In many approaches to pedagogy, children are object of the learning process. The adult teacher or instructor is thought to be the source of knowledge, and the children are the empty vessels into which that knowledge is poured. The Montessori Method, however, takes a different approach. In the Montessori Method, children are seen as the directors of their learning, and the adult teachers as guides and supports. This shift puts children at the center of their education and allows teachers to meet them where they are. In order to foster child-centered learning, the Montessori Method outlines five principles that guide teachers in their primary, lower, and upper elementary Montessori programs: respect for the child, the absorbent mind, sensitive periods, the prepared environment, and self-education.
Respect for the child
Maria Montessori was an experienced educator and the originator of the Montessori Method, which is practiced worldwide in thousands of classrooms, and her work and scholarship in education garnered much acclaim in her lifetime, including a nomination for the Nobel Peace Prize. Montessori felt, in general, traditional education methods do not respect children. She posits, instead, that adults and educators can demonstrate the kindness we wish to cultivate in children by helping them do and learn for themselves, leading children to develop the skills and abilities necessary for independence.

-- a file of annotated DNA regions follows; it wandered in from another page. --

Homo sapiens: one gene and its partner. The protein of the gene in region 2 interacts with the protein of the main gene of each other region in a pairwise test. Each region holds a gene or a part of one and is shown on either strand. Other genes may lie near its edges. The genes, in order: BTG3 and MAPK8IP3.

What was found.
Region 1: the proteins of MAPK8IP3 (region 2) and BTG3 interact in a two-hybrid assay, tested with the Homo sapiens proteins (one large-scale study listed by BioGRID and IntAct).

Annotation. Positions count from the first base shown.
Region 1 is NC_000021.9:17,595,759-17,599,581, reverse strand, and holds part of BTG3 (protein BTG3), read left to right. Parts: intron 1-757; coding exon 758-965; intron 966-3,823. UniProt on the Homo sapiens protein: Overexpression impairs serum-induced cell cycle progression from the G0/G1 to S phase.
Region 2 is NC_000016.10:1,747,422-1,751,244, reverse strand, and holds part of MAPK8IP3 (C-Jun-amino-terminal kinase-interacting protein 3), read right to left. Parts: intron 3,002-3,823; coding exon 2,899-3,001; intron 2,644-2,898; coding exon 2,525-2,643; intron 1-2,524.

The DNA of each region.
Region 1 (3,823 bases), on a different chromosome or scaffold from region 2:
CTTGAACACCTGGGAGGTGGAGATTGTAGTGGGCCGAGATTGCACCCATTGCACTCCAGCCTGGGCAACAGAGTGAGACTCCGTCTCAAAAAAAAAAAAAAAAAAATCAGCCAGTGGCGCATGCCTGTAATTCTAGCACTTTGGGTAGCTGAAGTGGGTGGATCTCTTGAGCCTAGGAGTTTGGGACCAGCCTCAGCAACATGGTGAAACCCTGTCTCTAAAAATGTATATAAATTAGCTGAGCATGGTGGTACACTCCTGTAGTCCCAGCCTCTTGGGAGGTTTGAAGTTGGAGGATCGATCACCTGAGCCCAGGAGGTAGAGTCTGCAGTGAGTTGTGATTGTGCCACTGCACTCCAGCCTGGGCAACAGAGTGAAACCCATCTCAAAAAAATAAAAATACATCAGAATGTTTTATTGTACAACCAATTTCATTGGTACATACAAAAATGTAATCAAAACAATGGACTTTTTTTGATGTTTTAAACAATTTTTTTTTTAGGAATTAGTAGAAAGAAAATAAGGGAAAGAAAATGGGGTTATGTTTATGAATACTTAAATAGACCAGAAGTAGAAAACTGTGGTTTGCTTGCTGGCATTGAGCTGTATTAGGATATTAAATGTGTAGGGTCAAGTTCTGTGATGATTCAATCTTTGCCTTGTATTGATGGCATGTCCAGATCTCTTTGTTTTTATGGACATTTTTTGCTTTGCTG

The absorbent mind
This principle is based on the notion that children are born learning. Simply by living and interacting with the world around them, children are acquiring knowledge. The absorbent mind of children can be encouraged and shaped by the teachers, experiences, and the environment around them and together they create exceptional learning systems.
In her work, Montessori observed that children experience periods in their development when they are sensitive to adopting certain behaviors and learning specific skills more readily. These sensitive periods are experienced by all children, but the order in which they present themselves or the age at which they are experienced varies for each child. For Montessori teachers, this means their job is to ascertain where a child is in their development and assist them in acquiring the skill or behavior that they are particularly apt to learn at that time.
The prepared environment
The Montessori classroom is a specially prepared environment that promotes a child’s freedom of choice. The space is orderly and accessible, with all amenities and learning tools within reach. Children are encouraged to navigate the room autonomously, meeting their own needs and exploring the materials as their interest guides them. The prepared environment makes children active, engaged participants in learning.
In the right conditions, children can educate themselves. Given a thoughtfully prepared environment, authentic freedom of choice, and respect for who they are and what they can do, children will develop a life-long love of learning.